Putting bloated egos & bad feelings aside, Creed is ready to rock
There was a moment about a decade ago when Creed became the biggest rock 'n' roll band in America.
From 1999 to 2001 lead singer Scott Stapp, guitarist Mark Tremonti and the rest of Creed turned everything they touched into lyrical gold. Multi-million selling albums like Human Clay (1999) and Weathered (2001) coughed up top 10 hits like alley cats spew out hair balls.
"Higher," "With Arms Wide Open," My Sacrifice:" Turns out social apocalypse at the start of the new millennium wasn't mass destruction due to technology gridlock. It was simply radio listeners being driven batty by the frequency and repetition as Creed songs were played on FM radio. They were more prevalent than Geico commercials.
The group quickly sold 35 million albums and sold out arenas and amphitheaters across the country.
It was all going swimmingly until Stapp developed a bit of a narcissistic Christ complex (along with what appeared to be a penchant for late night "over-partying"). It was eerie the way he would stand in a pronounced pose resembling a crucifix while fans below the stage worshipped at his feet.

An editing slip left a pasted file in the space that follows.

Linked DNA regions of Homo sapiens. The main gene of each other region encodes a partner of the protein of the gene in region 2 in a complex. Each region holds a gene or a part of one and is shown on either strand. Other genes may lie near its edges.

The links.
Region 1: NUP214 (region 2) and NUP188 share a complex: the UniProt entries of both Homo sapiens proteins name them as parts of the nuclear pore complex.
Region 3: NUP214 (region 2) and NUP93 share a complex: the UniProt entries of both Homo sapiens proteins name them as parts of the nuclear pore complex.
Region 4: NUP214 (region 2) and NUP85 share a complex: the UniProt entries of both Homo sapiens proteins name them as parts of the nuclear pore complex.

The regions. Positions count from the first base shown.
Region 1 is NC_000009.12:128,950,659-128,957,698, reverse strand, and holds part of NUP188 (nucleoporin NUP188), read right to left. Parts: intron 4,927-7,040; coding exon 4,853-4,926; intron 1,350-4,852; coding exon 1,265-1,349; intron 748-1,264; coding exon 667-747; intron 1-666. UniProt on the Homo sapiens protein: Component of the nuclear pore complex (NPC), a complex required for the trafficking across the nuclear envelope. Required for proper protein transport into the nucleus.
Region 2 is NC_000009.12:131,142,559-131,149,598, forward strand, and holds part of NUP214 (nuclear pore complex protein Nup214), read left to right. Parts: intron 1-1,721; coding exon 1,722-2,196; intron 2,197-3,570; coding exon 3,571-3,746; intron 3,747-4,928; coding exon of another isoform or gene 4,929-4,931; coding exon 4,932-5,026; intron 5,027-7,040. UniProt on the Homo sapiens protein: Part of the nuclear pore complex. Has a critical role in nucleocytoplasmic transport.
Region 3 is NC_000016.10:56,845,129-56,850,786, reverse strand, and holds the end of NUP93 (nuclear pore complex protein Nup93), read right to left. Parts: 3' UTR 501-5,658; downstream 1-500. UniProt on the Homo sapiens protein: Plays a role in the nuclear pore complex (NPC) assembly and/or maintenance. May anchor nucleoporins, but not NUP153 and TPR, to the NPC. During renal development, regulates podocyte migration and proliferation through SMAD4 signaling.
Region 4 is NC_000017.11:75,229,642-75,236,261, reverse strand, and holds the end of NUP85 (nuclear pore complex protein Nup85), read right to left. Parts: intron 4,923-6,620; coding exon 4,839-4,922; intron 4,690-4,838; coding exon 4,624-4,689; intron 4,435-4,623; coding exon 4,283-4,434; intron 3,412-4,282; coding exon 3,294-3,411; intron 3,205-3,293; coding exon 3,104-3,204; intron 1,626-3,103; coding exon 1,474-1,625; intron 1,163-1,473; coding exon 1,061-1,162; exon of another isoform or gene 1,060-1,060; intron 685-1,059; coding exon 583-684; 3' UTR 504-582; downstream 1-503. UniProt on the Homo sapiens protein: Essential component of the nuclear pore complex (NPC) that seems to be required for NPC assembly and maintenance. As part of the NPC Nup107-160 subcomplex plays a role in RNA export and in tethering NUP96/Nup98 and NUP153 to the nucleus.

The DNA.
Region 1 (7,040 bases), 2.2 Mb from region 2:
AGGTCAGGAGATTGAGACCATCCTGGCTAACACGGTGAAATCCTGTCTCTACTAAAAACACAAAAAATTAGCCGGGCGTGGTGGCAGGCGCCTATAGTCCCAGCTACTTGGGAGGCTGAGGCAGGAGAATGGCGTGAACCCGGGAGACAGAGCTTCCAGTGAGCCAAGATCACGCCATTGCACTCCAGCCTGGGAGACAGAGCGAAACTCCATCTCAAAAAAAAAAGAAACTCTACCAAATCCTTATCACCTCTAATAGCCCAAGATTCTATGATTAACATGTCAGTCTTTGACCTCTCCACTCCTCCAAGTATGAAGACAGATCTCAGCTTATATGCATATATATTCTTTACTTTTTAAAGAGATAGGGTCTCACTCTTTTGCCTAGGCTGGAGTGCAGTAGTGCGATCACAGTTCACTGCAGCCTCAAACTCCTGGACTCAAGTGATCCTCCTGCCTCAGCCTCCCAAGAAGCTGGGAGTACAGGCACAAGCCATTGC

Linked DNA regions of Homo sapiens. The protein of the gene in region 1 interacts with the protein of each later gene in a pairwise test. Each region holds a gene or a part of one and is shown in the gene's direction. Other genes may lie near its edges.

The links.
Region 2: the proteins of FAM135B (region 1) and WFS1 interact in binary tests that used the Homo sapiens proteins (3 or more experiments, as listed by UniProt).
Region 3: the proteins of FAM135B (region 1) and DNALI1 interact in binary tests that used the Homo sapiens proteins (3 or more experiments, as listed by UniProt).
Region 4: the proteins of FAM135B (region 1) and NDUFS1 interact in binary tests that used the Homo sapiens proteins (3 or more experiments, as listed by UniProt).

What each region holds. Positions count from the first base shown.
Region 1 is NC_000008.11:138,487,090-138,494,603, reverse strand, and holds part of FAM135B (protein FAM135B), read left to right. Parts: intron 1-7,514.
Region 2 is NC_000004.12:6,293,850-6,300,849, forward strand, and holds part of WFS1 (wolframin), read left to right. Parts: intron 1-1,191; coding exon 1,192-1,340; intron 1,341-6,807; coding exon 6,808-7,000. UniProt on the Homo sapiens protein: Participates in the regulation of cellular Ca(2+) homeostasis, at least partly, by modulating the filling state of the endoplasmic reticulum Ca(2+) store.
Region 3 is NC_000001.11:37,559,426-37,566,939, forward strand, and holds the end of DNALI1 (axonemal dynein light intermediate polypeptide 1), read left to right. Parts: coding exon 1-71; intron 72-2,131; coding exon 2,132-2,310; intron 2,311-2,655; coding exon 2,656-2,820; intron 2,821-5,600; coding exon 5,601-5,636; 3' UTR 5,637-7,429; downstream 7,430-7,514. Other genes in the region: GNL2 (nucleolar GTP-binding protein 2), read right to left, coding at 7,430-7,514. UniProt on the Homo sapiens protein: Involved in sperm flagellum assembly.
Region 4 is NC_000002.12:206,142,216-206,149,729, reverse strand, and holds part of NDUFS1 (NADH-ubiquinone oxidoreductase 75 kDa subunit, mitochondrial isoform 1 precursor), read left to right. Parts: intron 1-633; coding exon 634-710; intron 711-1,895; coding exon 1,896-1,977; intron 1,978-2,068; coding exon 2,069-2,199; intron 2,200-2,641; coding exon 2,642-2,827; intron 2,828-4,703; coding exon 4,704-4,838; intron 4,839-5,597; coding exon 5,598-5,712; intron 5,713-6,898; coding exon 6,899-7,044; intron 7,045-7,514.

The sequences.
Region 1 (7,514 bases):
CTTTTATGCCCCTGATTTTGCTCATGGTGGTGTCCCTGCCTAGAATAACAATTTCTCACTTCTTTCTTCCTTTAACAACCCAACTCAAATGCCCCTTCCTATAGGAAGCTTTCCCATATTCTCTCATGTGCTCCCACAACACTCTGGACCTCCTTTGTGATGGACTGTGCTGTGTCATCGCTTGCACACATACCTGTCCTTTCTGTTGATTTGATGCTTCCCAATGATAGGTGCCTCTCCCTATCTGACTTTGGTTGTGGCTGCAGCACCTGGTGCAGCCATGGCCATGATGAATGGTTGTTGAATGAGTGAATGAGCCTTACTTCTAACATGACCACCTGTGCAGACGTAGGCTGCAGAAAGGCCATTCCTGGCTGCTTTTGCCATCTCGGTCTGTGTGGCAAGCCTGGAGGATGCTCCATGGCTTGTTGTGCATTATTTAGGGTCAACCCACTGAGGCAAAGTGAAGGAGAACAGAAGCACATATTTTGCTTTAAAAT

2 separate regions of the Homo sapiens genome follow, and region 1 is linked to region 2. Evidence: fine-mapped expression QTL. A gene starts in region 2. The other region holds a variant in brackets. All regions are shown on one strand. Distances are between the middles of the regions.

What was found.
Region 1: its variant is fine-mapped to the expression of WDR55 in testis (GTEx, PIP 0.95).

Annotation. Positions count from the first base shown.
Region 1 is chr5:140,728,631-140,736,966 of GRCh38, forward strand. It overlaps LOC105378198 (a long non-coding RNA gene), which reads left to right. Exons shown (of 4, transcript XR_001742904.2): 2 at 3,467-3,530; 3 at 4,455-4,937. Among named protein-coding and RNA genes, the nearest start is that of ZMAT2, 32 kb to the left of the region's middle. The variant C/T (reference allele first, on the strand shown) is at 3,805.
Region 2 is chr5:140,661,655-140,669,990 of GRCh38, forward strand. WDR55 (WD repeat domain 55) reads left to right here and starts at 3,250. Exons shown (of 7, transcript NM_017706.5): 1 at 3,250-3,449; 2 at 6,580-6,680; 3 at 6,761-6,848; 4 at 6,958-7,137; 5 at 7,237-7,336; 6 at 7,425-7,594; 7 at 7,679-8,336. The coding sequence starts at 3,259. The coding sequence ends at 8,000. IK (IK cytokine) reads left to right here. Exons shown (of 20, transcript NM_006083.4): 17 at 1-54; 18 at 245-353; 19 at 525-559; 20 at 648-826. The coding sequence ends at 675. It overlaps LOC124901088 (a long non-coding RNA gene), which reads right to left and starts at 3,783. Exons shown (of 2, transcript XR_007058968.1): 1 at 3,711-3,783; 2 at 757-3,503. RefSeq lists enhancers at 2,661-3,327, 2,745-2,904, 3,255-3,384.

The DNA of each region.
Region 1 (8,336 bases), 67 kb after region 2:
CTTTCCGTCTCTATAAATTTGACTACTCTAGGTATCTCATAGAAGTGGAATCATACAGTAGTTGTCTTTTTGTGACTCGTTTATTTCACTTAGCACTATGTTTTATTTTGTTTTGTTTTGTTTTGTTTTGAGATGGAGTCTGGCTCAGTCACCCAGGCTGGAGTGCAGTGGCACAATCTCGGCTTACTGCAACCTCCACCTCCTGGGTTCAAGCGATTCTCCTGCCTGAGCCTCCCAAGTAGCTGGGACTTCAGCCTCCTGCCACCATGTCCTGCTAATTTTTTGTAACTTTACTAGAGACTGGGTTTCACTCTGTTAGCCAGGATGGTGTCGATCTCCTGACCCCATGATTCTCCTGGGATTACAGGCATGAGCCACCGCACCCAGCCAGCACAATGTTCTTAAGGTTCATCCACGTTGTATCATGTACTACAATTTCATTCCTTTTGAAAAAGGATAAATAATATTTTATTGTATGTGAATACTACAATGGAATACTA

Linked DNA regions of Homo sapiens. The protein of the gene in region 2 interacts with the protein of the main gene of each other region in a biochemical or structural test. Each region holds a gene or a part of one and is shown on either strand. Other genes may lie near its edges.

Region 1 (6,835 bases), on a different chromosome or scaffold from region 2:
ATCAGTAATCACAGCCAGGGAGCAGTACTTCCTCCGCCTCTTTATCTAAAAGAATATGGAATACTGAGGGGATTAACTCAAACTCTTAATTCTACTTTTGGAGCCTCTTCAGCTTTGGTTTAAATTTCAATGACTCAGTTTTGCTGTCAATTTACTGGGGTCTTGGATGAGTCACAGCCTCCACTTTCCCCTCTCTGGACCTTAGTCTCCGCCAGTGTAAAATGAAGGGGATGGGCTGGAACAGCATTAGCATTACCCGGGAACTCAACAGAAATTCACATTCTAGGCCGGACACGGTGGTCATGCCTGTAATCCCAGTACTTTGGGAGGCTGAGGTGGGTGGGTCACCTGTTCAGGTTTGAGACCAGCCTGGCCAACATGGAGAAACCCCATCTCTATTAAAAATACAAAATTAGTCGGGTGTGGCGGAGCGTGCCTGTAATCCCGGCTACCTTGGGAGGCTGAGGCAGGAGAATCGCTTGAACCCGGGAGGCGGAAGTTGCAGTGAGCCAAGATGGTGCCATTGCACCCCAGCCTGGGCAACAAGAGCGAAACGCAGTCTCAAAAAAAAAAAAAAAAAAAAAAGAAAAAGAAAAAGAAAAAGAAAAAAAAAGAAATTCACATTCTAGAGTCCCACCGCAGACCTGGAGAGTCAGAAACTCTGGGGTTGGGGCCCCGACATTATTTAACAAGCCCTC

This sort of self-idolatry worked as theatrics on stage. It's when Stapp started believing his own press that Creed collapsed in a supernova of bloated egos and bad feelings.
Just as they were on the cusp of joining U2 on the new millennium super-duper star rock n' roll pedestal ..it was over.
Stapp moved on to a solo career. The rest of the band essentially stayed together, but brought on a new lead singer to become Alter Bridge (after this, it didn't take a hard-nosed reporter to figure out who the problem child was in Creed).
For the last five years it's been very difficult to find any members of Creed on the radio, especially in any of these new incarnations.
Stapp has now gotten over his Christ Complex, ironically, just as Creed has been resurrected.
Apparently tired of riding the bus and busking for change, the members put aside their differences and released a new Creed album, Full Circle, last year that took them to No. 2 on the Billboard 200 album charts.
Creed's time as rock gods is over. You can't take five years off and expect to ever be on top again. But Full Circle is an album past fans should love. Combined with the old hits, maturity and better band chemistry, it wouldn't surprise me if this is the best version of Creed to ever play Houston.
Creed, 7:30 p.m. Saturday at Cynthia Woods Mitchell Pavilion